The agreement the Pallister government turned down last week would have triggered a further $67.5 million in payments stretching over 50 years and would have guaranteed the MMF's support for Hydro projects for decades.

"It is very common today to negotiate what's called an impact benefit agreement with an Aboriginal community that could hold consultation rights and could affect that private business's projects in the future," Newman said.

The Turning the Page agreement already has Hydro paying the Métis Federation more than $1 million annually.

Financial settlements, Newman said, are often one of the terms of those agreements. In return the community will support the company's projects in regulatory hearings and approvals.

Newman says this deal is "somewhat unusual" in that it reaches far into the future. The agreement Hydro's board approved with the MMF extends out 50 years.

"It's not necessarily common to have deals that reach 50 years over a variety of different projects," Newman says.

Newman also says the deal is unusual because it was entered into with the Manitoba Métis Federation. 

Companies, he says, need clarity that each community affected is on board with the agreement.

Future means uncertainty

Newman says unlike agreements with specific First Nations, which directly negotiate on behalf of the community, an agreement with the MMF could leave the door open to uncertainty.
Premier Brian Pallister has described the agreement as 'hush money' to a 'special interest group.' (CBC)

"Whether the Manitoba Métis Federation commits to supporting a project or not might not guarantee that no Métis community challenges things down the road," Newman said.

Premier Brian Pallister's cabinet called off the agreement with the MMF last week. Pallister said he was concerned about the precedent the deal set for other Crowns and the government.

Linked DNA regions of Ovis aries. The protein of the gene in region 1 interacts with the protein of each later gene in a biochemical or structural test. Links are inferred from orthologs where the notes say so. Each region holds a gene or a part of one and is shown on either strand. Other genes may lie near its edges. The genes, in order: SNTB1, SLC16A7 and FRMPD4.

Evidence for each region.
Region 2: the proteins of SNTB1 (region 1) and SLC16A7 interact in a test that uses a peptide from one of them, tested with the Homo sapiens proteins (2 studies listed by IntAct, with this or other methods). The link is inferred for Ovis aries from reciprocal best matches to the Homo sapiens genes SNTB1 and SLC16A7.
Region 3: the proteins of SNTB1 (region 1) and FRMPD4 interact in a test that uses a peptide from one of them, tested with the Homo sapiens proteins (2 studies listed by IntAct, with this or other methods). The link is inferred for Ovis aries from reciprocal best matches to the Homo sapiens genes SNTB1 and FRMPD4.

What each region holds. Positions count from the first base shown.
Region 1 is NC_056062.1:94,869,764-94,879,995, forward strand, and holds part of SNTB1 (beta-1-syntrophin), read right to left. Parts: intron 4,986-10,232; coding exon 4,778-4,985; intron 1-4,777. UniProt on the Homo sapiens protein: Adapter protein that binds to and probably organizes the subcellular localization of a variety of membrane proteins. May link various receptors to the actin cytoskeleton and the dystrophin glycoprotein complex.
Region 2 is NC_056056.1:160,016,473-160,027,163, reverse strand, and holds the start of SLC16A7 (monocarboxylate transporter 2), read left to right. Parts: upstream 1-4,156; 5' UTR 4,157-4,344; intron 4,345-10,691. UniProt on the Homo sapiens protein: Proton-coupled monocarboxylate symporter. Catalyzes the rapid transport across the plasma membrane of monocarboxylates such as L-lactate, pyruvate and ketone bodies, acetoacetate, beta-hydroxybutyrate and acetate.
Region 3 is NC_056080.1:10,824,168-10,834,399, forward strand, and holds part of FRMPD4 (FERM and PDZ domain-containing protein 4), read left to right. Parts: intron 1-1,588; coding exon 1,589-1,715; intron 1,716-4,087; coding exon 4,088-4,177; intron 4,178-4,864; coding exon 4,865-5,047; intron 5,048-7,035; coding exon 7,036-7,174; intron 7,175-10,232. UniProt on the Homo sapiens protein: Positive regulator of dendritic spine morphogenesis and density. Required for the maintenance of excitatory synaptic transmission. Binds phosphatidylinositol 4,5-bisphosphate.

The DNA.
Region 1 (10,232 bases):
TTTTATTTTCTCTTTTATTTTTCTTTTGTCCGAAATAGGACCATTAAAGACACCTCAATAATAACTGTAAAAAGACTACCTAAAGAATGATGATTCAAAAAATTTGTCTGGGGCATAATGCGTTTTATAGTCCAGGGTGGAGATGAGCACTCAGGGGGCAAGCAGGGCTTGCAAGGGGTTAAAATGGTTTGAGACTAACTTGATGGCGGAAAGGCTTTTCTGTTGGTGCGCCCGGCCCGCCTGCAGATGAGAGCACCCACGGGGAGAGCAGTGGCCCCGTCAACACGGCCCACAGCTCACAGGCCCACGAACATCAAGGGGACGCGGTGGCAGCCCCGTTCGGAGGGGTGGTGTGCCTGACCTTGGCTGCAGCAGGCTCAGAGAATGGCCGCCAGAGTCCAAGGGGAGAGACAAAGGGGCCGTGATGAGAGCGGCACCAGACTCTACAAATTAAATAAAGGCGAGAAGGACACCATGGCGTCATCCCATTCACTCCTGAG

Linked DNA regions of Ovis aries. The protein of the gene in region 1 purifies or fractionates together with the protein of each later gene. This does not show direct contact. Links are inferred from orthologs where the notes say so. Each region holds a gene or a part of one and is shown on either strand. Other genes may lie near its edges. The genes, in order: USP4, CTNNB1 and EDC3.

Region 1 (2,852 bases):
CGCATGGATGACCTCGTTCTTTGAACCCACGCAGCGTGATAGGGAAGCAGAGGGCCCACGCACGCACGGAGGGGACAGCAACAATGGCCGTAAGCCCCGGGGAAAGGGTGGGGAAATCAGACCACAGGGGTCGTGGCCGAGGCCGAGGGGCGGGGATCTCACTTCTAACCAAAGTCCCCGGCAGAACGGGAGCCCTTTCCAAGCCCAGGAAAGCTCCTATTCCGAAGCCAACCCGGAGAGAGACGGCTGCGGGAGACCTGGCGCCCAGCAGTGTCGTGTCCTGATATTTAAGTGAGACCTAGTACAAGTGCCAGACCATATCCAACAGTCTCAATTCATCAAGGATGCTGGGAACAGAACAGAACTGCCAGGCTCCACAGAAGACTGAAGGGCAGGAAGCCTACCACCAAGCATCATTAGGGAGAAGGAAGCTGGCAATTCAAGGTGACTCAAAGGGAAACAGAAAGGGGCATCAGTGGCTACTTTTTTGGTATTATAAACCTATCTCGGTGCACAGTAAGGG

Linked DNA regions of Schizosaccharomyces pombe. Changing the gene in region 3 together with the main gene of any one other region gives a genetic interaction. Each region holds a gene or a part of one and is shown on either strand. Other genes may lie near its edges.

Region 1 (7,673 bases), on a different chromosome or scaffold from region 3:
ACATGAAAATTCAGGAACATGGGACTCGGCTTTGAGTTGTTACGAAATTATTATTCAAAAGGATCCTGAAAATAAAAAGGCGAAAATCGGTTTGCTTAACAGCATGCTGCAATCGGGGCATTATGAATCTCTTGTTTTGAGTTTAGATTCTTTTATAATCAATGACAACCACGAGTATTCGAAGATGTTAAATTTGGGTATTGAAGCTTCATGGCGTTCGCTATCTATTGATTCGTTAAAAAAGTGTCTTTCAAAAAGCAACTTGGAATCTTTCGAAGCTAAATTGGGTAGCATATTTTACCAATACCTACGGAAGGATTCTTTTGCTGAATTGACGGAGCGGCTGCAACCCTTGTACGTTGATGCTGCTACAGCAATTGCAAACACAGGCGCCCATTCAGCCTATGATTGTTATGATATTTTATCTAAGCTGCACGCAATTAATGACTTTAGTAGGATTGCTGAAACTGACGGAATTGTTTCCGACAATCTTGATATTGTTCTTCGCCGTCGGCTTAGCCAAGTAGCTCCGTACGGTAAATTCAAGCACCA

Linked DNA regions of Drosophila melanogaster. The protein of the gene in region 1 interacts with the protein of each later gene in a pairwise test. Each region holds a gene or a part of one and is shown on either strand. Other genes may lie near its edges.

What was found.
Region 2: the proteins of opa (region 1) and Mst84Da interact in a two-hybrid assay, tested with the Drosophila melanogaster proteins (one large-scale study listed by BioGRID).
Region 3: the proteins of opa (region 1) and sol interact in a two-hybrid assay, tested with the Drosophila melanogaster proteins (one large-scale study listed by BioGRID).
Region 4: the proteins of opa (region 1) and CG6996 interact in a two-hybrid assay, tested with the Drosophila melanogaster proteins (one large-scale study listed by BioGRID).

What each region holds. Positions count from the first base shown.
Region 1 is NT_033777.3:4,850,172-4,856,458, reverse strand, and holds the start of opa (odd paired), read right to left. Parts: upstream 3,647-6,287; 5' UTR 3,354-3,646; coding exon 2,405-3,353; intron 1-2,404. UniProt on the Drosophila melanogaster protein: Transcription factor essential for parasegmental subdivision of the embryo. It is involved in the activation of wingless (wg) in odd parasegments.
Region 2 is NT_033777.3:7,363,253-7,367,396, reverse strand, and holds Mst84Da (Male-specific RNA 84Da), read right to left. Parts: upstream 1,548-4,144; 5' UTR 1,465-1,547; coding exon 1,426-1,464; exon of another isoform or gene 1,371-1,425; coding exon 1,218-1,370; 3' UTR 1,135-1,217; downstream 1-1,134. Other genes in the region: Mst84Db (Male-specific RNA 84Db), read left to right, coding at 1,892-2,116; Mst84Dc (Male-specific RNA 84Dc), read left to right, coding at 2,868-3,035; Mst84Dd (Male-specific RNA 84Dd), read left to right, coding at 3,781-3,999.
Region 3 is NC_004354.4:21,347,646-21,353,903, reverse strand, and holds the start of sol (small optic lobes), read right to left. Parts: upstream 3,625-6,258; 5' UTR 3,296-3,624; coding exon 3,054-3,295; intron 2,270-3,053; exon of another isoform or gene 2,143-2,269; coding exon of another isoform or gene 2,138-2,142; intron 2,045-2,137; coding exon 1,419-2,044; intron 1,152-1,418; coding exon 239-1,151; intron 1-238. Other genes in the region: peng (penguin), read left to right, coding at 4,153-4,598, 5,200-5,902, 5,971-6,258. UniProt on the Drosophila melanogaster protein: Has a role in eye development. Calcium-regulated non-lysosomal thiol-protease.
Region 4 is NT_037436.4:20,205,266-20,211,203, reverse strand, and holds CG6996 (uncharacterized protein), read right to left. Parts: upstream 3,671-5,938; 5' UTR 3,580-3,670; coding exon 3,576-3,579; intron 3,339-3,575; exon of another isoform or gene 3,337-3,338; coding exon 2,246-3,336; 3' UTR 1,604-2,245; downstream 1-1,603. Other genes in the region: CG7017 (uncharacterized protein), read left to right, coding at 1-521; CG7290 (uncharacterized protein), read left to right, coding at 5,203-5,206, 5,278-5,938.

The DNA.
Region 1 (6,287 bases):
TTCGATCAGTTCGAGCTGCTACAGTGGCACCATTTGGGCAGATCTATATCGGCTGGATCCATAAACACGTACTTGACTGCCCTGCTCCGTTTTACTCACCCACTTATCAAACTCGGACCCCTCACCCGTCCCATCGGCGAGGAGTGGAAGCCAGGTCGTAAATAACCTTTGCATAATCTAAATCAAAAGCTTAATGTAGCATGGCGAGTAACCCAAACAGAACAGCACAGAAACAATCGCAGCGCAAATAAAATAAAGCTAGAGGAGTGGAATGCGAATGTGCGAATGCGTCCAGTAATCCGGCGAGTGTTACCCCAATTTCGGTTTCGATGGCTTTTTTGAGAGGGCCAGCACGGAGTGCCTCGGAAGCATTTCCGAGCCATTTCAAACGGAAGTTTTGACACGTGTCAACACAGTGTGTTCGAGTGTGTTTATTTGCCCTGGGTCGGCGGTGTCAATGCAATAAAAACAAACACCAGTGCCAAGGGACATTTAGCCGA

Pallister also expressed concern the agreement is so far-reaching it would make settlements for members of the Métis community years into the future.

"Which would take away the rights of children yet unborn — Métis children, for example in the Lake Manitoba area, to disagree with a proposal some 20 years hence," Pallister said.

Private companies, not Crowns

Newman also acknowledges many of the forward-looking agreements have been signed by private companies. Manitoba Hydro, being a Crown corporation, is not.

"There aren't just simple business calculations at play ... there are business factors that are present but there are also governmental factors that are present and a Crown corporations has a more complex role than does a private business," he said.

Riley told media last week the agreement made sense as long-term savings would come due to sidestepping legal challenges and paying out compensation. Riley also said it made sense in light of recent court rulings that have supported ​Métis rights.

Manitoba Métis Federation president David Chartrand vowed to see the government in court.

"The days of the Crown being able to deny Métis rights, deceive us and willfully break promises made to us Indigenous people — without legal consequences — are over," Chartrand told CBC News.